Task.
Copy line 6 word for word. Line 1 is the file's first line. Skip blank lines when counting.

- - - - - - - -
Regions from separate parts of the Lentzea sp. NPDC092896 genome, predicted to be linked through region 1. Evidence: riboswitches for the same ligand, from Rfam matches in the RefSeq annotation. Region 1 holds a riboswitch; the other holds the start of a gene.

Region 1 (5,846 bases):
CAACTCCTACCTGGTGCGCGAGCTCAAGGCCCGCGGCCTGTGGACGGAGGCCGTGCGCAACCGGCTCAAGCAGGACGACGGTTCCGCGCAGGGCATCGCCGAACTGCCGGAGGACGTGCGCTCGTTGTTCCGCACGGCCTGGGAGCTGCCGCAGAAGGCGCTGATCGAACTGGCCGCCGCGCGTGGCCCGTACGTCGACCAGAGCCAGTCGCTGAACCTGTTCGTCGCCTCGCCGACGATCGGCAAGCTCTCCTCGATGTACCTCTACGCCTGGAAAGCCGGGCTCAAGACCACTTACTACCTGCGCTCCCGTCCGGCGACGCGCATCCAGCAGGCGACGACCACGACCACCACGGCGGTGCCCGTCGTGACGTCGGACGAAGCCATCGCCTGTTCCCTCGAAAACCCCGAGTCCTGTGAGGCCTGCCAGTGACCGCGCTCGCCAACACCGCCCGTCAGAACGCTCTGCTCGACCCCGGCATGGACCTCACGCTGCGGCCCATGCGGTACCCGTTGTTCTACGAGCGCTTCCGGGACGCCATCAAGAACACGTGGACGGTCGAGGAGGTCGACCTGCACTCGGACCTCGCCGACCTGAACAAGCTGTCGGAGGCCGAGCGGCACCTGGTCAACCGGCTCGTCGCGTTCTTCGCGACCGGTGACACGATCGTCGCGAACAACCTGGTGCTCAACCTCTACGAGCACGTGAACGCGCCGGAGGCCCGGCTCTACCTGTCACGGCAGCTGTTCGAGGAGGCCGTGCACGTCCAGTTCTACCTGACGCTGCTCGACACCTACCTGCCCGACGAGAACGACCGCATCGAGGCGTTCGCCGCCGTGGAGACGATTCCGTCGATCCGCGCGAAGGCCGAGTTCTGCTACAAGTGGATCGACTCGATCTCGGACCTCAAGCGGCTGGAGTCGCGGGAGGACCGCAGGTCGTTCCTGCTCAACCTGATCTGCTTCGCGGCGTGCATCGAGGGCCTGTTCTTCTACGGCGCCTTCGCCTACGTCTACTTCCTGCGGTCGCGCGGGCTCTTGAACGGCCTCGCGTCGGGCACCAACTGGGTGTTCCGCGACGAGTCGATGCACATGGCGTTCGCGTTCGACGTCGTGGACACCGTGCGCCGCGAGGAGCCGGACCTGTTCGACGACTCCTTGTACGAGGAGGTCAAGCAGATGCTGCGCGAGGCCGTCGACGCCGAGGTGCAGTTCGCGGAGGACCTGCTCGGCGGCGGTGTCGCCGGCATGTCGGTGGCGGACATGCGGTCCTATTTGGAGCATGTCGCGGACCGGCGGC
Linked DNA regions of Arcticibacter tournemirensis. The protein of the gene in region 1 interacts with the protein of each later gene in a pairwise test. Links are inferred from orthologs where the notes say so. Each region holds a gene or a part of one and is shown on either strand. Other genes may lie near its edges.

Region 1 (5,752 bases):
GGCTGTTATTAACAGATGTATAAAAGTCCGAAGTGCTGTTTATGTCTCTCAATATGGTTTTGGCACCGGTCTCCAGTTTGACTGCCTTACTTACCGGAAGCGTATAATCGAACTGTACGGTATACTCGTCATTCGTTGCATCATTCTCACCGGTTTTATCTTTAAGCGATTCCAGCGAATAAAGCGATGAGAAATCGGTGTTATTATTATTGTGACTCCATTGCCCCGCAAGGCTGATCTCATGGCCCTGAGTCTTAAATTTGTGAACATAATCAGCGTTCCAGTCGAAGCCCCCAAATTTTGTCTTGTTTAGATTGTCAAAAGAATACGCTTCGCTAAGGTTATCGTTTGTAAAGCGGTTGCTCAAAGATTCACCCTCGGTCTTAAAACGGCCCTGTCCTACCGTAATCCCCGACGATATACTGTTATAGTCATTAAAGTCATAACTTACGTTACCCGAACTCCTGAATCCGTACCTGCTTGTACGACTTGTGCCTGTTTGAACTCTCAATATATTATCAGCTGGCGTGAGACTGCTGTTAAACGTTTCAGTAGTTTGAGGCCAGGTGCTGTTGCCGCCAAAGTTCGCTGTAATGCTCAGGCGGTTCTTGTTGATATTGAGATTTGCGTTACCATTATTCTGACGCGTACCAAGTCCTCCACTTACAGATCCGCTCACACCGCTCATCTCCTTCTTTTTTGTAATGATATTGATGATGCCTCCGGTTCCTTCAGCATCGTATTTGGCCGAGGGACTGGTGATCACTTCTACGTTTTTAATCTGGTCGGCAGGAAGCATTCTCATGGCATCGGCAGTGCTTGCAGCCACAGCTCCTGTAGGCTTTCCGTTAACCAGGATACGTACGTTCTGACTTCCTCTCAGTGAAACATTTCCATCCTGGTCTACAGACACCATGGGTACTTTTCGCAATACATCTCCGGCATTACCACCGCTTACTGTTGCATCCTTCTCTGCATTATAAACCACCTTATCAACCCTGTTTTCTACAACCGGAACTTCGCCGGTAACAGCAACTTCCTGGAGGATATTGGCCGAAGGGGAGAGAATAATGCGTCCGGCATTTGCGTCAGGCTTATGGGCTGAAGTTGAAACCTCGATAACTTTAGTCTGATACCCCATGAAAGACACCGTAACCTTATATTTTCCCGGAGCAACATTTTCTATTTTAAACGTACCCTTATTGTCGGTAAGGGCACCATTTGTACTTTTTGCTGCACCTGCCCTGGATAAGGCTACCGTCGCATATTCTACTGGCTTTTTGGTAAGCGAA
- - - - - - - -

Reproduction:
GGCTGTTATTAACAGATGTATAAAAGTCCGAAGTGCTGTTTATGTCTCTCAATATGGTTTTGGCACCGGTCTCCAGTTTGACTGCCTTACTTACCGGAAGCGTATAATCGAACTGTACGGTATACTCGTCATTCGTTGCATCATTCTCACCGGTTTTATCTTTAAGCGATTCCAGCGAATAAAGCGATGAGAAATCGGTGTTATTATTATTGTGACTCCATTGCCCCGCAAGGCTGATCTCATGGCCCTGAGTCTTAAATTTGTGAACATAATCAGCGTTCCAGTCGAAGCCCCCAAATTTTGTCTTGTTTAGATTGTCAAAAGAATACGCTTCGCTAAGGTTATCGTTTGTAAAGCGGTTGCTCAAAGATTCACCCTCGGTCTTAAAACGGCCCTGTCCTACCGTAATCCCCGACGATATACTGTTATAGTCATTAAAGTCATAACTTACGTTACCCGAACTCCTGAATCCGTACCTGCTTGTACGACTTGTGCCTGTTTGAACTCTCAATATATTATCAGCTGGCGTGAGACTGCTGTTAAACGTTTCAGTAGTTTGAGGCCAGGTGCTGTTGCCGCCAAAGTTCGCTGTAATGCTCAGGCGGTTCTTGTTGATATTGAGATTTGCGTTACCATTATTCTGACGCGTACCAAGTCCTCCACTTACAGATCCGCTCACACCGCTCATCTCCTTCTTTTTTGTAATGATATTGATGATGCCTCCGGTTCCTTCAGCATCGTATTTGGCCGAGGGACTGGTGATCACTTCTACGTTTTTAATCTGGTCGGCAGGAAGCATTCTCATGGCATCGGCAGTGCTTGCAGCCACAGCTCCTGTAGGCTTTCCGTTAACCAGGATACGTACGTTCTGACTTCCTCTCAGTGAAACATTTCCATCCTGGTCTACAGACACCATGGGTACTTTTCGCAATACATCTCCGGCATTACCACCGCTTACTGTTGCATCCTTCTCTGCATTATAAACCACCTTATCAACCCTGTTTTCTACAACCGGAACTTCGCCGGTAACAGCAACTTCCTGGAGGATATTGGCCGAAGGGGAGAGAATAATGCGTCCGGCATTTGCGTCAGGCTTATGGGCTGAAGTTGAAACCTCGATAACTTTAGTCTGATACCCCATGAAAGACACCGTAACCTTATATTTTCCCGGAGCAACATTTTCTATTTTAAACGTACCCTTATTGTCGGTAAGGGCACCATTTGTACTTTTTGCTGCACCTGCCCTGGATAAGGCTACCGTCGCATATTCTACTGGCTTTTTGGTAAGCGAA